Penile Cancer: Radiation Therapy
What is radiation therapy?
Radiation therapy uses high-energy radiation from X-rays or particles to kill cancer cells.
When might radiation therapy be used?
Radiation therapy can be part of the treatment for some penile cancers. There are several cases in which your healthcare provider may recommend this therapy:
To treat some early stage cancers. Radiation might be used instead of surgery.
To try to shrink the cancer before surgery. Radiation might be used along with chemotherapy. This combination may make the cancer easier to remove. When radiation is used before surgery, it’s called a neoadjuvant therapy.
To treat cancer that has spread to nearby lymph nodes. Radiation therapy might be used after surgery to try to kill any remaining cancer cells.
To ease symptoms caused by cancers that can't be treated with surgery, such as those that have spread to other organs.
To plan your entire treatment strategy, you will meet with a team of cancer specialists. This might include a urologist, radiation oncologist, and medical oncologist.
What happens during radiation therapy?
Radiation therapy for penile cancer can be given in two main ways:
External radiation. For this treatment, radiation is aimed at the cancer from a machine outside your body.
Internal radiation (brachytherapy). For this treatment, a source of radiation is put into or right next to the cancer. This can be done using hollow needles put into the penis during an operation (interstitial radiation). Or the healthcare provider can put it in place using a plastic cylinder or mold over the penis.
A doctor who specializes in cancer and radiation is called a radiation oncologist. This doctor works with you to figure out the kind of radiation you need. This doctor also decides the dose and how long you need the therapy.
You can usually get radiation therapy as an outpatient in a hospital or a clinic.
Getting ready for radiation
Before your first radiation treatment, you will have a session to decide exactly where on your body the radiation beam needs to be aimed. The process is called simulation. During this session, you may have imaging tests such as CT scans or MRI scan. This helps the doctors know the exact location of your tumor to better aim the radiation. Also at this session, you may have body molds made. These molds will help keep you from moving during the treatment.
Then you will lie still on a table while a radiation therapist uses a machine to mark your treatment field. The field is the exact place on your body where the radiation will be aimed. Sometimes it’s called your port. The therapist may mark your skin with tiny dots of semi-permanent ink. The marks help make sure the radiation is aimed at the exact same place each time.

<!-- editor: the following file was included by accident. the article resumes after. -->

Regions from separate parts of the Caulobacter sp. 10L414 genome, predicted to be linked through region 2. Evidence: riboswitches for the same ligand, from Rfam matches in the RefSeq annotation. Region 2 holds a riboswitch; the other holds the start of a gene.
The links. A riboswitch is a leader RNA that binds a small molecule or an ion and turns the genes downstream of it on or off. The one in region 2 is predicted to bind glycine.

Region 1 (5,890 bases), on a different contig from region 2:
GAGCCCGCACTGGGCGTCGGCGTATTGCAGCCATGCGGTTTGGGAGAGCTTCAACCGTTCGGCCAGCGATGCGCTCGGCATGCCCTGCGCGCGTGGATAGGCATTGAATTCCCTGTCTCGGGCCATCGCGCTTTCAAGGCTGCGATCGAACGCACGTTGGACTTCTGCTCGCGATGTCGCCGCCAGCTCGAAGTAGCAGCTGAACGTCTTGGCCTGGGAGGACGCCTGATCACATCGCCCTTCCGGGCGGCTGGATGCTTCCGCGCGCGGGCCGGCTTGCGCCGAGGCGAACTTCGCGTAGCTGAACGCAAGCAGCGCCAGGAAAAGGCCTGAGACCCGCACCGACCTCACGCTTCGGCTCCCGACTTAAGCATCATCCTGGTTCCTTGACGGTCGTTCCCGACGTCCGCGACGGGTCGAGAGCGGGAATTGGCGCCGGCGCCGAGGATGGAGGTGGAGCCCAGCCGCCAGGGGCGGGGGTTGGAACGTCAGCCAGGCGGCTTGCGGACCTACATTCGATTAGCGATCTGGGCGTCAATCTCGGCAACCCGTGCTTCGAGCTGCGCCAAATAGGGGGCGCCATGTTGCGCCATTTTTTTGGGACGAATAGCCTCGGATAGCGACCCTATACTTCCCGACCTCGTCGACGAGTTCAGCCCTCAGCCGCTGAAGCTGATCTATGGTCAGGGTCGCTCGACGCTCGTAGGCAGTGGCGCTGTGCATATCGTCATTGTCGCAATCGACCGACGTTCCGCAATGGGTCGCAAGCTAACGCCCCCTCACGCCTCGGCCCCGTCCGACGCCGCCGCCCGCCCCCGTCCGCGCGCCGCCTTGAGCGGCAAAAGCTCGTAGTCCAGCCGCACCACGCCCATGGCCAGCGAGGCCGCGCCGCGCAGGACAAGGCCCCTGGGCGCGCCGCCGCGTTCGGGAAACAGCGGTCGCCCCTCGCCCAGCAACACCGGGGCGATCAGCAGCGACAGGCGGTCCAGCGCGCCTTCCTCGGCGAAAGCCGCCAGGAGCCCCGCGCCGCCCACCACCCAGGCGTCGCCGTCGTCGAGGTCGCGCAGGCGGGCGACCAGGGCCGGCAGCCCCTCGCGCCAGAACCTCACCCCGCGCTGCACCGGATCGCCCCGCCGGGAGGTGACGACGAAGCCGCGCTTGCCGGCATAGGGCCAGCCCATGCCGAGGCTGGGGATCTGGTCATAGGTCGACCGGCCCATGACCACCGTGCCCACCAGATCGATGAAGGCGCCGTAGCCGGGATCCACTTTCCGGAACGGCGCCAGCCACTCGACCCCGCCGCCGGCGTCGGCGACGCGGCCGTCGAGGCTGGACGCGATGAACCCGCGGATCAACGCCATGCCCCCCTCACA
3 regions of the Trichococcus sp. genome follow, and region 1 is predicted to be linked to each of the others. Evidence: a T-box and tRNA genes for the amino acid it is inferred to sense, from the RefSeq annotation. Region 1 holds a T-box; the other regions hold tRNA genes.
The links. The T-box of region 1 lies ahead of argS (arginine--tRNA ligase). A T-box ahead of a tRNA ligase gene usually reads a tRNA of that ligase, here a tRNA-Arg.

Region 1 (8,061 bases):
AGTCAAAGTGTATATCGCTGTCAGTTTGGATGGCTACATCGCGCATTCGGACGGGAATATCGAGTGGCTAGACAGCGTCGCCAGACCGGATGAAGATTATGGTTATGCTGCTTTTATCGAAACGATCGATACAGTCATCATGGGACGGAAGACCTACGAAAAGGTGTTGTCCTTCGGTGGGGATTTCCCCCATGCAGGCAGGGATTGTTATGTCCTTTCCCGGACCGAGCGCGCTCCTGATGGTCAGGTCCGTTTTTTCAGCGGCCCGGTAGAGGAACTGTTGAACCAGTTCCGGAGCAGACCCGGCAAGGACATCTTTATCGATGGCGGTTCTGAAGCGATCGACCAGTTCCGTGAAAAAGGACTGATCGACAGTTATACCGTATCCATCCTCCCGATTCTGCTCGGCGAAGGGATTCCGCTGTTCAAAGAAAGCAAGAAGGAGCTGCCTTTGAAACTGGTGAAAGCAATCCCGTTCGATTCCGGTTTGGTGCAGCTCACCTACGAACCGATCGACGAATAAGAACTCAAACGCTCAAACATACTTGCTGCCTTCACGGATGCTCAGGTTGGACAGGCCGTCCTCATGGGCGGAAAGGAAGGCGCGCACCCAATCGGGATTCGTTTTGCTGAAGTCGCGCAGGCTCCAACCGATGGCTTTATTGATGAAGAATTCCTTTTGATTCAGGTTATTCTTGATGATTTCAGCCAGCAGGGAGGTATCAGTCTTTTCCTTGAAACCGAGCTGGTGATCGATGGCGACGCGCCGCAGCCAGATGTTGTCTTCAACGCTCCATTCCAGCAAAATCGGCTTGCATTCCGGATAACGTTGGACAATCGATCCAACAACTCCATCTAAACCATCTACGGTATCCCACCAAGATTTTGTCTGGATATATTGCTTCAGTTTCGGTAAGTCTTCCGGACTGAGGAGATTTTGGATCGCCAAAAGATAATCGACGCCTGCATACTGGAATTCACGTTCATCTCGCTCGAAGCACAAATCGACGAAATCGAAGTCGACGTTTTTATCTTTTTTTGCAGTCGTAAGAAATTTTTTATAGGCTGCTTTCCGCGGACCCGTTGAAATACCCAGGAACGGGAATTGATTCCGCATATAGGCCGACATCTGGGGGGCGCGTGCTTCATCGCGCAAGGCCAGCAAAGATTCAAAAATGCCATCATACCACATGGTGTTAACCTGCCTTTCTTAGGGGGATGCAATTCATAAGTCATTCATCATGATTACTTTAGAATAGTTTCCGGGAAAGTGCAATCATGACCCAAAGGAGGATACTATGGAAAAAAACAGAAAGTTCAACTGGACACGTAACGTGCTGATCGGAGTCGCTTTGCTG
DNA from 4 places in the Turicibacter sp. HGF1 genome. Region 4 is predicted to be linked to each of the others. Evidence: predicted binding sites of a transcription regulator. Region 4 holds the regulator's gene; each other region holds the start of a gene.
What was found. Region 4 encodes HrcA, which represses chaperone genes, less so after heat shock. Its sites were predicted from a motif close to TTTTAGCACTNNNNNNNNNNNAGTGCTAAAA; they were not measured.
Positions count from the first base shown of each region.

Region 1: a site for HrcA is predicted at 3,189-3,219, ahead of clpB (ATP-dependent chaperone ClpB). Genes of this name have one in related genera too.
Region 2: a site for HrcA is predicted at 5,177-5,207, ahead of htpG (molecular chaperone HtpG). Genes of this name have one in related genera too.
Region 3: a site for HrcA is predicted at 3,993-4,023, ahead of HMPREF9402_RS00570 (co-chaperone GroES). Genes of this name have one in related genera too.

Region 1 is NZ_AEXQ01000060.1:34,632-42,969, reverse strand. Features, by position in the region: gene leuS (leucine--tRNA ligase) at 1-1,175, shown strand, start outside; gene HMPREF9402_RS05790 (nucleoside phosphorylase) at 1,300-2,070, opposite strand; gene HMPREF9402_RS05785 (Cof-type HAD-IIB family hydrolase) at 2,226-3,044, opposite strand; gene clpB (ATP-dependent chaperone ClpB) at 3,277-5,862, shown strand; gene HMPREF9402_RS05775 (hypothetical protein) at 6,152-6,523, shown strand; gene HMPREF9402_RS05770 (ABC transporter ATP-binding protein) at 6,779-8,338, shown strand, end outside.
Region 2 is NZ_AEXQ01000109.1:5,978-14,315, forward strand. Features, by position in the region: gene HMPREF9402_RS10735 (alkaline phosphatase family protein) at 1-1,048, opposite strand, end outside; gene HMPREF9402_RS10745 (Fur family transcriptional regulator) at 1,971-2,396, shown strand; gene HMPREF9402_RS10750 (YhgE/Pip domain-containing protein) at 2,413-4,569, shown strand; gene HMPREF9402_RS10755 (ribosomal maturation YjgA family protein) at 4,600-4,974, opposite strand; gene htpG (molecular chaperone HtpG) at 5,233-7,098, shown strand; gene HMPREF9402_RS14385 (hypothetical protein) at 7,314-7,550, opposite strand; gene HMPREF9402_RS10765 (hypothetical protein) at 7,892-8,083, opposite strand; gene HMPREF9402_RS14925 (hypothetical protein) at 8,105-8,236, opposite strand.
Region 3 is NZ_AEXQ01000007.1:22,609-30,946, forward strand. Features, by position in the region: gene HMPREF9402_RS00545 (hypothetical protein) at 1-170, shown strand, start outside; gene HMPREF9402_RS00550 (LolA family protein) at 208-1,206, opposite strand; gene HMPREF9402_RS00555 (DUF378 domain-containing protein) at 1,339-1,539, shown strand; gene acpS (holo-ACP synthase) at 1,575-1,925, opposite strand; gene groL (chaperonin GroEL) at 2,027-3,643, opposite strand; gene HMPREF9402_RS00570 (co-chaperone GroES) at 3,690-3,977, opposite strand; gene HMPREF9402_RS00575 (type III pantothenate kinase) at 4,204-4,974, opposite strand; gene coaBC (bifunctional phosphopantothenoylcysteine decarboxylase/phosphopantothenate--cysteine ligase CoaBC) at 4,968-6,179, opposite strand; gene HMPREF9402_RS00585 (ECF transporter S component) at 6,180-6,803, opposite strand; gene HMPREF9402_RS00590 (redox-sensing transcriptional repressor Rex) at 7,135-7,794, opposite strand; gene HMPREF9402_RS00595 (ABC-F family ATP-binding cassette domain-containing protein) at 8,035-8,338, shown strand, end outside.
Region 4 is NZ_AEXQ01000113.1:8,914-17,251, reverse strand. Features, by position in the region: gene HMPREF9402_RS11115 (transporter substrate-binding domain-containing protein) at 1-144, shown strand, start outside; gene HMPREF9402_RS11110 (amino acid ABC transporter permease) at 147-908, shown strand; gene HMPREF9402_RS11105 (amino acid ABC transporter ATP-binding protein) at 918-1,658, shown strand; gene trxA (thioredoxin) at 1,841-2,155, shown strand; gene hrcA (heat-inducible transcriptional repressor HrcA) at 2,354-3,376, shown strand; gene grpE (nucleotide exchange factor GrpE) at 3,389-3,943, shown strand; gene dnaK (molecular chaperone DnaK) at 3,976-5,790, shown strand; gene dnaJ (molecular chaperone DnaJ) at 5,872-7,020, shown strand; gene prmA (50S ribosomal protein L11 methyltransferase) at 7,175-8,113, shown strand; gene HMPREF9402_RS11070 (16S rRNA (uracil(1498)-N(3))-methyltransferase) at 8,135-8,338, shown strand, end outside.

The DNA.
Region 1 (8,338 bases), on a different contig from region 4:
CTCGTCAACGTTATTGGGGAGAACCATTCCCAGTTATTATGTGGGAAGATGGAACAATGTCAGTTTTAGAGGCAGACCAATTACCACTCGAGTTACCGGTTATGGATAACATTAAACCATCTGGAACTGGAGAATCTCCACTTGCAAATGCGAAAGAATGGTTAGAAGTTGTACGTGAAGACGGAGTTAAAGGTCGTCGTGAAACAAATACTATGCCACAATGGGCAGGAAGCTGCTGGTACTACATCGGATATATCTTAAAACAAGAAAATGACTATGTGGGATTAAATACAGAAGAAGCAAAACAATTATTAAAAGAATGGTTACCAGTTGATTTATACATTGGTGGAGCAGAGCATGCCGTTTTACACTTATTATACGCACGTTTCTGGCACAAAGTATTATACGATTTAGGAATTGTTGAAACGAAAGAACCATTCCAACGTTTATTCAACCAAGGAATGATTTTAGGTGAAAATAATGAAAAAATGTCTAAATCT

On the days you get radiation
The standard treatment for external radiation is given 5 days a week for several weeks. On the days you get external radiation treatment, you will lie on a table while the machine is placed over you. You may have to wear a hospital gown. The experience is much like getting an X-ray, but it takes about 15 to 30 minutes to complete. You should plan on being there for about an hour.
At the start of each external radiation treatment session, a radiation therapist may place blocks or special shields on you. These protect parts of your body that don’t need to be exposed to radiation. The therapist then lines up the machine so that radiation is directed to the spot that was marked during the simulation. When you are ready, the therapist leaves the room and turns the machine on. You may hear whirring or clicking noises while the radiation is being given. During the session, you will be able to talk to the therapist over an intercom. You can’t feel radiation, so the process will be painless. Also, you will not be radioactive afterward.
Internal radiation therapy is usually given over several days in a row.
What to expect after radiation therapy
Because radiation affects normal cells as well as cancer cells, you may have some side effects from this treatment. The side effects from radiation are usually limited to the area being treated. Some people have few or no side effects. If you do have them, your doctor may change the dose of your radiation or how often you get the treatments. Or the doctor may stop treatment until the side effects are cleared up. Be sure to tell your doctor about any side effects you have.
These are some of the possible side effects of radiation to the penis:
Skin irritation or changes in areas that get radiation. These can range from redness to skin peeling or oozing.
Burning during urination
Problems with erections
If radiation is aimed at nearby lymph nodes, side effects can include:
Fluid buildup in the groin or your legs (lymphedema)
If you have any of the side effects, talk with your doctor or nurse about how to deal with them and how to know when they become serious. Usually these side effects go away a few weeks after you stop getting treatment.
March 21, 2017
Carcinoma of the penis: Surgical and medical treatment. UpToDate.
Alteri, Rick, MD,Welch, Annette, MNS, OCN